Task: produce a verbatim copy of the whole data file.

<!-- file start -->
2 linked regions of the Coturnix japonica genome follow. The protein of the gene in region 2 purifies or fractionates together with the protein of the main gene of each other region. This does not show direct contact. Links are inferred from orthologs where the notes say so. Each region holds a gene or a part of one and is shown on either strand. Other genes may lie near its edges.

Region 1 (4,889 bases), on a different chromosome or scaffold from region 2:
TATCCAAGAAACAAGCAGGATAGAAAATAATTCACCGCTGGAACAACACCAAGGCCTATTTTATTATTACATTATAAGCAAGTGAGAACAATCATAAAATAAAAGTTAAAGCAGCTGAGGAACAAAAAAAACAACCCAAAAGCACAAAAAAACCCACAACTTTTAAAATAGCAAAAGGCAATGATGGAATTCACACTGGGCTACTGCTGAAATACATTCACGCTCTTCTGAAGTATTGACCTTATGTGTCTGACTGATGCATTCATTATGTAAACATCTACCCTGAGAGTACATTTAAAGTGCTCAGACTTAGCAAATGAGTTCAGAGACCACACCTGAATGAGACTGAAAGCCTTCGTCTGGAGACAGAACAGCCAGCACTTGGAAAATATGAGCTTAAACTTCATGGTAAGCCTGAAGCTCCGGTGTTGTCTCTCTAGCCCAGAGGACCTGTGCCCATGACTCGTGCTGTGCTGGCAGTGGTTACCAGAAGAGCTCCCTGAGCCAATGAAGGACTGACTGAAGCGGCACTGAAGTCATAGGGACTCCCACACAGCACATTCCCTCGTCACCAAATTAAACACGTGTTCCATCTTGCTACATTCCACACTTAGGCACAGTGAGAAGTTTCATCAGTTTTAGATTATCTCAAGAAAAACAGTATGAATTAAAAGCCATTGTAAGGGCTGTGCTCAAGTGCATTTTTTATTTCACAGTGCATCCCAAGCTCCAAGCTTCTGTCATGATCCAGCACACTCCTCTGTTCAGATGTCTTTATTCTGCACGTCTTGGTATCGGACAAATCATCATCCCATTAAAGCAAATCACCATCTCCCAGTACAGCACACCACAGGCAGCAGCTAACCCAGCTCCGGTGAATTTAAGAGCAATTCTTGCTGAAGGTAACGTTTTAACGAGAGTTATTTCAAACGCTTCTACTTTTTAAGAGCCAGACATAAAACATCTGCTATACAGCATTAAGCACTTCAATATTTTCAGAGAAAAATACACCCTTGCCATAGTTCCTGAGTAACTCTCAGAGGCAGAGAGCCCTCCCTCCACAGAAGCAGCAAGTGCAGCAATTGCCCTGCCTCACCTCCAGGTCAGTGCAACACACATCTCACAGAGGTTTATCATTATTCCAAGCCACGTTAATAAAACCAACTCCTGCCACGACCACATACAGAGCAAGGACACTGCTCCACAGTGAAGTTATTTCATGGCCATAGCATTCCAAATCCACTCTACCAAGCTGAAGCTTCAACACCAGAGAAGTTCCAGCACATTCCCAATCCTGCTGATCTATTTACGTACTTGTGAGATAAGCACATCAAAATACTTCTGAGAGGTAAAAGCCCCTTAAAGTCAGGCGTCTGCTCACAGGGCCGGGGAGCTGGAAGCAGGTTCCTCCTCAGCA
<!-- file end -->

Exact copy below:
2 linked regions of the Coturnix japonica genome follow. The protein of the gene in region 2 purifies or fractionates together with the protein of the main gene of each other region. This does not show direct contact. Links are inferred from orthologs where the notes say so. Each region holds a gene or a part of one and is shown on either strand. Other genes may lie near its edges.

Region 1 (4,889 bases), on a different chromosome or scaffold from region 2:
TATCCAAGAAACAAGCAGGATAGAAAATAATTCACCGCTGGAACAACACCAAGGCCTATTTTATTATTACATTATAAGCAAGTGAGAACAATCATAAAATAAAAGTTAAAGCAGCTGAGGAACAAAAAAAACAACCCAAAAGCACAAAAAAACCCACAACTTTTAAAATAGCAAAAGGCAATGATGGAATTCACACTGGGCTACTGCTGAAATACATTCACGCTCTTCTGAAGTATTGACCTTATGTGTCTGACTGATGCATTCATTATGTAAACATCTACCCTGAGAGTACATTTAAAGTGCTCAGACTTAGCAAATGAGTTCAGAGACCACACCTGAATGAGACTGAAAGCCTTCGTCTGGAGACAGAACAGCCAGCACTTGGAAAATATGAGCTTAAACTTCATGGTAAGCCTGAAGCTCCGGTGTTGTCTCTCTAGCCCAGAGGACCTGTGCCCATGACTCGTGCTGTGCTGGCAGTGGTTACCAGAAGAGCTCCCTGAGCCAATGAAGGACTGACTGAAGCGGCACTGAAGTCATAGGGACTCCCACACAGCACATTCCCTCGTCACCAAATTAAACACGTGTTCCATCTTGCTACATTCCACACTTAGGCACAGTGAGAAGTTTCATCAGTTTTAGATTATCTCAAGAAAAACAGTATGAATTAAAAGCCATTGTAAGGGCTGTGCTCAAGTGCATTTTTTATTTCACAGTGCATCCCAAGCTCCAAGCTTCTGTCATGATCCAGCACACTCCTCTGTTCAGATGTCTTTATTCTGCACGTCTTGGTATCGGACAAATCATCATCCCATTAAAGCAAATCACCATCTCCCAGTACAGCACACCACAGGCAGCAGCTAACCCAGCTCCGGTGAATTTAAGAGCAATTCTTGCTGAAGGTAACGTTTTAACGAGAGTTATTTCAAACGCTTCTACTTTTTAAGAGCCAGACATAAAACATCTGCTATACAGCATTAAGCACTTCAATATTTTCAGAGAAAAATACACCCTTGCCATAGTTCCTGAGTAACTCTCAGAGGCAGAGAGCCCTCCCTCCACAGAAGCAGCAAGTGCAGCAATTGCCCTGCCTCACCTCCAGGTCAGTGCAACACACATCTCACAGAGGTTTATCATTATTCCAAGCCACGTTAATAAAACCAACTCCTGCCACGACCACATACAGAGCAAGGACACTGCTCCACAGTGAAGTTATTTCATGGCCATAGCATTCCAAATCCACTCTACCAAGCTGAAGCTTCAACACCAGAGAAGTTCCAGCACATTCCCAATCCTGCTGATCTATTTACGTACTTGTGAGATAAGCACATCAAAATACTTCTGAGAGGTAAAAGCCCCTTAAAGTCAGGCGTCTGCTCACAGGGCCGGGGAGCTGGAAGCAGGTTCCTCCTCAGCA